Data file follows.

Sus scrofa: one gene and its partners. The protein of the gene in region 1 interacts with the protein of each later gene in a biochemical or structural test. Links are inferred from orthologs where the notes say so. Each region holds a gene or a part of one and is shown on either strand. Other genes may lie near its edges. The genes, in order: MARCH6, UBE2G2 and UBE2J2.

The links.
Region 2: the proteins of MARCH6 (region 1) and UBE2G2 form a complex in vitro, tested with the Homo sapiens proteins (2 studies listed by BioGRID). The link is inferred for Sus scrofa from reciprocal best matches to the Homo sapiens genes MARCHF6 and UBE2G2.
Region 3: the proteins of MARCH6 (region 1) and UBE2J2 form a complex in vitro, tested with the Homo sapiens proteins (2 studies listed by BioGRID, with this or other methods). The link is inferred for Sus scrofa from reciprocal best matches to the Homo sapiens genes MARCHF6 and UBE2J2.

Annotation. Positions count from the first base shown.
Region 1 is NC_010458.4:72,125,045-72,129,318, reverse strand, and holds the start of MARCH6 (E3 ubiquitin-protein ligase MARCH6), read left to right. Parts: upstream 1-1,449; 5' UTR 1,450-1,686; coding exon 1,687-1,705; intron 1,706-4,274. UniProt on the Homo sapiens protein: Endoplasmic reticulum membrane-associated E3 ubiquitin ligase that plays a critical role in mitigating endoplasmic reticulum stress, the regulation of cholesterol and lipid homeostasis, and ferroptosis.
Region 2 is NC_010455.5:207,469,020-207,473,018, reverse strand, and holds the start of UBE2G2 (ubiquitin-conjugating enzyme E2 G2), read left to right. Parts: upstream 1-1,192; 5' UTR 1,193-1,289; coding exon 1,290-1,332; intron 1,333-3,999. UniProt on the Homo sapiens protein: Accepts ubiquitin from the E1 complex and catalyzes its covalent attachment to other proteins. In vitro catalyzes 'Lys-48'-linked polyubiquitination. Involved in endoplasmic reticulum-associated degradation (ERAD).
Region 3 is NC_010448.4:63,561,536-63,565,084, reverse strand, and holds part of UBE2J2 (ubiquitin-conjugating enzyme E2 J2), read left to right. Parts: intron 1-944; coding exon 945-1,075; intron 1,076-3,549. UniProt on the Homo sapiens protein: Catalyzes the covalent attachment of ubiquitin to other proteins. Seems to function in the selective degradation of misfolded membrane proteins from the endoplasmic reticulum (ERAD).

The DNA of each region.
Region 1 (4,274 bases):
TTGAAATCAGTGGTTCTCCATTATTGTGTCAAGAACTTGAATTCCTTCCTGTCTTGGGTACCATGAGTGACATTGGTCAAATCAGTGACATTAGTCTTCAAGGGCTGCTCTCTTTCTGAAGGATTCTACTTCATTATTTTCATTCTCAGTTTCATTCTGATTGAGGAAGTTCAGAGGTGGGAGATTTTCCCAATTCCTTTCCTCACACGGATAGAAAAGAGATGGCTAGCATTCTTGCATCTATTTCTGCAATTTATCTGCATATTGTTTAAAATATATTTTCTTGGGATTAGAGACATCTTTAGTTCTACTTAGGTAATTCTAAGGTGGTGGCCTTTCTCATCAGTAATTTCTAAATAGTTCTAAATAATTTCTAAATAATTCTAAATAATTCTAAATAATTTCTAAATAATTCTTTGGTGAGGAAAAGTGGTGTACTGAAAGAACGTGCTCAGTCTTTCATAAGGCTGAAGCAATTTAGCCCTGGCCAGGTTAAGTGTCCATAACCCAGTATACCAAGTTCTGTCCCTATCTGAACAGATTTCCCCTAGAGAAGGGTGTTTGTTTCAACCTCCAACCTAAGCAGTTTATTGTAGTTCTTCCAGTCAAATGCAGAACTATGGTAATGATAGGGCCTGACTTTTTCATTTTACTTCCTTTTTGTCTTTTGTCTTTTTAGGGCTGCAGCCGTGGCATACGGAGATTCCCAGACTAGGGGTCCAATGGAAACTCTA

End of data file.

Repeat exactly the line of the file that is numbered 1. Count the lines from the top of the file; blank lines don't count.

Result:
Sus scrofa: one gene and its partners. The protein of the gene in region 1 interacts with the protein of each later gene in a biochemical or structural test. Links are inferred from orthologs where the notes say so. Each region holds a gene or a part of one and is shown on either strand. Other genes may lie near its edges. The genes, in order: MARCH6, UBE2G2 and UBE2J2.